A: I met Barere through a friend, after I was initially unable to find someone to work with.

But Barere was unique, as he was not a teacher in the usual sense. Rather, he taught by example.

I remember playing for him (mostly Liszt at the time), and his teaching would consist of saying, with his heavy Russian accent, “Why don’t you do it this way,” and then play the same piece with impeccable virtuosity.

Q: Why did you leave Argentina?

A: The real question should be “Why did you leave the United States?” If only I would have had a little more understanding of the great opportunity that was given to me at that time! I would have then stayed and made real my dream of success. But I was too young and immature, and I left when my parents summoned me back home to Argentina. In the midst of the mediocrity I went back to, I became another character without hope, and that may have been a contributing reason for my leaving music. However, life constantly surprises us, and in 1989 a colleague from Teatro Colon of Buenos Aires, where I was working as pianist at the time, had left Argentina a few years before, having gained an important post at the Teatro del Liceo of Barcelona. He phoned me to tell me that the theater needed a pianist, and to inquire if the post interested me. At the time, Argentina was suffering from inflation of 10 percent a day, and the Teatro Colon was closed for lack of funds. Thus was Argentina, so I seized the opportunity and left for Spain with my wife. My six-month contract was prolonged to a year, then another year, and I ended up staying in the position for 15 years. I never went back to Argentina, and have never regretted it.

Q: I’ve read where you have given up concertizing in order to devote yourself primarily to com- position. What is it about composing that you find more attractive as a means of musical expression than playing the piano?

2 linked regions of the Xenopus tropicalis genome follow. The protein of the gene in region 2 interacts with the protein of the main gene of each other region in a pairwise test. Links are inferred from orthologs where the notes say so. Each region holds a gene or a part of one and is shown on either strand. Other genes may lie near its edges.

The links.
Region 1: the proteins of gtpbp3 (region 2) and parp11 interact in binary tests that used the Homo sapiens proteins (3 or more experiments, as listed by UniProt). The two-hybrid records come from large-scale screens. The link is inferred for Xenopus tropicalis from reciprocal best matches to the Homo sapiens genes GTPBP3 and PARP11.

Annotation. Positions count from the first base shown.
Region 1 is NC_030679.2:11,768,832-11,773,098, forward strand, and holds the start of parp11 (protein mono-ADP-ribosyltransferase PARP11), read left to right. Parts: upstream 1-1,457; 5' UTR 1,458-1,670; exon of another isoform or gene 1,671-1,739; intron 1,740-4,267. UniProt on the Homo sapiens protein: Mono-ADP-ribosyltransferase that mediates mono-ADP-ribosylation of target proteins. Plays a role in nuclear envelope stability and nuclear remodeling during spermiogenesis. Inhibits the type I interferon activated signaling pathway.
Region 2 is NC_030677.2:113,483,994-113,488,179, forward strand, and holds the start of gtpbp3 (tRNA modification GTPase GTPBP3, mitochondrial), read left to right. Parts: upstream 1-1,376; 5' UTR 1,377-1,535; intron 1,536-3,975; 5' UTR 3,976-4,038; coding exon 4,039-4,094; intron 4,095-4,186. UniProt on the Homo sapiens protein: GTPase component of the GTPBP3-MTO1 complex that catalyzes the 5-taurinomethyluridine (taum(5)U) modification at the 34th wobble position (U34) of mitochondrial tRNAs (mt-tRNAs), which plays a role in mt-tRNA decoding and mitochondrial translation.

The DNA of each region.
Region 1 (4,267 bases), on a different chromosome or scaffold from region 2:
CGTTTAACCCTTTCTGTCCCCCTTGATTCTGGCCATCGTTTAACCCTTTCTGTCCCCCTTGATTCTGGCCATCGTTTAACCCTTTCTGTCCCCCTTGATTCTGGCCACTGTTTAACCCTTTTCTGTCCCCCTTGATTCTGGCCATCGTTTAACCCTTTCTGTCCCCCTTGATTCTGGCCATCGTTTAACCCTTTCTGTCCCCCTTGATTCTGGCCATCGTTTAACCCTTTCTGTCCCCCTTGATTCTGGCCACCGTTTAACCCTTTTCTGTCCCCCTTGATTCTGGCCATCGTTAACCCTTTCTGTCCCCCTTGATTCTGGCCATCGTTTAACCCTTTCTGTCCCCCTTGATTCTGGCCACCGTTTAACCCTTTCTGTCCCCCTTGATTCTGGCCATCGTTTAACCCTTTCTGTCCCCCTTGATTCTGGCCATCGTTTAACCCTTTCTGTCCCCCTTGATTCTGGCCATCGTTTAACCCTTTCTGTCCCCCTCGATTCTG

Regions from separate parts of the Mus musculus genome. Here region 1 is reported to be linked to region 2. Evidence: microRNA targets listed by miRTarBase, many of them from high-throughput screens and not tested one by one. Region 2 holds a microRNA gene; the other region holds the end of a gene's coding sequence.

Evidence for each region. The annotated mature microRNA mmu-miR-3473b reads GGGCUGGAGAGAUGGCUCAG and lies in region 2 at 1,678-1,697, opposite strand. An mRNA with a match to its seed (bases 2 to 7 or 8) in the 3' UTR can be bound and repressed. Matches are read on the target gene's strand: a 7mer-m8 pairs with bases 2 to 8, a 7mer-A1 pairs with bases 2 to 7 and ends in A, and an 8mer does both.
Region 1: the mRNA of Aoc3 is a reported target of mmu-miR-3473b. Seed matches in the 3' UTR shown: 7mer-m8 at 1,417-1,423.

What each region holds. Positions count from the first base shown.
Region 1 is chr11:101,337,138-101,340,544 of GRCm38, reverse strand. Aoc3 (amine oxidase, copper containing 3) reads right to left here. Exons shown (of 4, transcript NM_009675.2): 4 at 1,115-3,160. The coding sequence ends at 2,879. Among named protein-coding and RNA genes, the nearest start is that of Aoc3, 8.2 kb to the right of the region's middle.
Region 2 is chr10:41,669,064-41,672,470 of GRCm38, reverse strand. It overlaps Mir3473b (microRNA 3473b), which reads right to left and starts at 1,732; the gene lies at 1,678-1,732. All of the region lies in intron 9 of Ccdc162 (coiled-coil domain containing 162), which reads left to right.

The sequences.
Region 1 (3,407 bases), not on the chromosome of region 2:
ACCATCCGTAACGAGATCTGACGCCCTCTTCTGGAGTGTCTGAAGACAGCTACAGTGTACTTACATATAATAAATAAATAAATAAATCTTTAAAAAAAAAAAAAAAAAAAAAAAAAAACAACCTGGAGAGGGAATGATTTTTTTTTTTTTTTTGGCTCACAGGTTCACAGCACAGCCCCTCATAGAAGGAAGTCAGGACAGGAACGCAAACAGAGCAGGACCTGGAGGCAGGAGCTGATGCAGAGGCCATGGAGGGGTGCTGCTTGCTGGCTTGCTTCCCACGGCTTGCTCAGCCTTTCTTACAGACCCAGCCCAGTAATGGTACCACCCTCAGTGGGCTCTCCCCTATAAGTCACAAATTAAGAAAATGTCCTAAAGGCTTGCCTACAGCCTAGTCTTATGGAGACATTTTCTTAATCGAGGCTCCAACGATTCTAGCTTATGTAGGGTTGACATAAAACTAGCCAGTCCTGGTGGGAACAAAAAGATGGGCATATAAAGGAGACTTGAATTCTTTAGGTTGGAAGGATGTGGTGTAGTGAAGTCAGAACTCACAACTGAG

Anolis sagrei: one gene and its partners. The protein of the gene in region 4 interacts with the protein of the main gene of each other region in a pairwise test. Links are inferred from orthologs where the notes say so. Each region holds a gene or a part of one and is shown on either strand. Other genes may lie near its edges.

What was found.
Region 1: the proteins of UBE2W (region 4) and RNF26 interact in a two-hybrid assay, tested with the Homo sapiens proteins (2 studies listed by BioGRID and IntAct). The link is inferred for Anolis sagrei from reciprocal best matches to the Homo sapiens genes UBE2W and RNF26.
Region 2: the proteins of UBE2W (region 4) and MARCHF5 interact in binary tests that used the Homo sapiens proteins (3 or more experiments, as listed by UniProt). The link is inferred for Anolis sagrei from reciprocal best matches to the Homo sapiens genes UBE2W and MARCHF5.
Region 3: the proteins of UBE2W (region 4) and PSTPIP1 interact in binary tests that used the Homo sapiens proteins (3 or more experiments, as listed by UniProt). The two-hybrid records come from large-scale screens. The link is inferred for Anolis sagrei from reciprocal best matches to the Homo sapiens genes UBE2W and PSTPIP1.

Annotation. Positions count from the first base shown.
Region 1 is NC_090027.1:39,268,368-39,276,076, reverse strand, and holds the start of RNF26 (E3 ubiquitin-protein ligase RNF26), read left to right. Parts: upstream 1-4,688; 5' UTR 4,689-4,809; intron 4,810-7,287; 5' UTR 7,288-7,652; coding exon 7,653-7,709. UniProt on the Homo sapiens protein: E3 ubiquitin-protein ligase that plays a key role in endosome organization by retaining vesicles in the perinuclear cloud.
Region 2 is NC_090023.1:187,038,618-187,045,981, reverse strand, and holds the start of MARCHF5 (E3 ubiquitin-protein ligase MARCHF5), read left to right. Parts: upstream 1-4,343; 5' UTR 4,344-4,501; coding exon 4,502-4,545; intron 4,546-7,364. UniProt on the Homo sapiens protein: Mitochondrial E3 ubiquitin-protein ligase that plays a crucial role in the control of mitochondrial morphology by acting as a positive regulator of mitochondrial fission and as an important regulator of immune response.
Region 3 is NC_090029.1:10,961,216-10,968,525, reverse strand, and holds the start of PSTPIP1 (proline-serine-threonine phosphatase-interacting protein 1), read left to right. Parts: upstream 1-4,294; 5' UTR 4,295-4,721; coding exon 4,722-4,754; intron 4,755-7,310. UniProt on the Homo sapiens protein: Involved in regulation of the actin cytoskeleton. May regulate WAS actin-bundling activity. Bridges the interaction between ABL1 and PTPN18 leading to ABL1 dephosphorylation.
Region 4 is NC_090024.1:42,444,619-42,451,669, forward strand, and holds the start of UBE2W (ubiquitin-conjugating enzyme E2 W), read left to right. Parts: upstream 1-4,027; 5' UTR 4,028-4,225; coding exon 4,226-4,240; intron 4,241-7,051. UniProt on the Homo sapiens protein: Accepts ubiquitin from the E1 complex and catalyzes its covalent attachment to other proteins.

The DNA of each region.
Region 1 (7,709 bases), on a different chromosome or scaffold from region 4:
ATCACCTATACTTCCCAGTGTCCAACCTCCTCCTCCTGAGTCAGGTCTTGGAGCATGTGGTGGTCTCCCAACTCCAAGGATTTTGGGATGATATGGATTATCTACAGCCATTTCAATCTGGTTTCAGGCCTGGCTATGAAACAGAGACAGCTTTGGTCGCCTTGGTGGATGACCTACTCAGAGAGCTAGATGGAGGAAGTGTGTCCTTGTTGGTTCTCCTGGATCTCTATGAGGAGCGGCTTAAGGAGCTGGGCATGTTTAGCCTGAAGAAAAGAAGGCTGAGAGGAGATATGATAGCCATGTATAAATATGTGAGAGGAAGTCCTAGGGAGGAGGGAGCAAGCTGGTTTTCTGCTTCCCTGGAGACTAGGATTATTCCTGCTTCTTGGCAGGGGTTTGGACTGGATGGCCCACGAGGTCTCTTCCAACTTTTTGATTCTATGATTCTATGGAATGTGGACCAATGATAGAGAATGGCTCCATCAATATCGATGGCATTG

A: That’s not actually completely true. I gave up concertizing mainly because I felt I had reached my technical limit as a performer, and realized that I did not have it in me to become a pianist of international stature. There was also the issue of stage fright, which most performers struggle with. This decision was not easy to accept at the time, but I’m glad that for once I made a good one. Now I find that composing music is my true way of expression and one in which I find myself absolutely at home.

Q: May I assume, then, that in the 1990s, when you gave up composing for a time, you must have missed that aspect of musical creativity?

A: During the 1990s, when I was principal pianist at the Teatro Liceo in Barcelona, I composed very little because that job, even though I loved it, was very demanding on my time and energy. Only after I retired could I dedicate myself completely to composing, and I have not stopped since.

Q: In your program notes, you refer to your perception of the decline of public interest in con- temporary music. Do you see that decline continuing, such that future composers of classical art music will become irrelevant in society? Or, do you believe there is a way to halt and reverse that decline?

A: I have a very low opinion of the general public. The 20th century (the greater part of which my lifetime spans) was a time of wars (although what time in history wasn’t!), but also of art.

People knew about it, enjoyed it, and produced it. Look at the number of great names in music, painting, literature, cinema, and more from the century just past. Today, most members of the younger generation have shifted their interest to rock and popular songs. Ignorance is one characteristic of our times, as is disbelief that there are things of greater value than everyday diversions.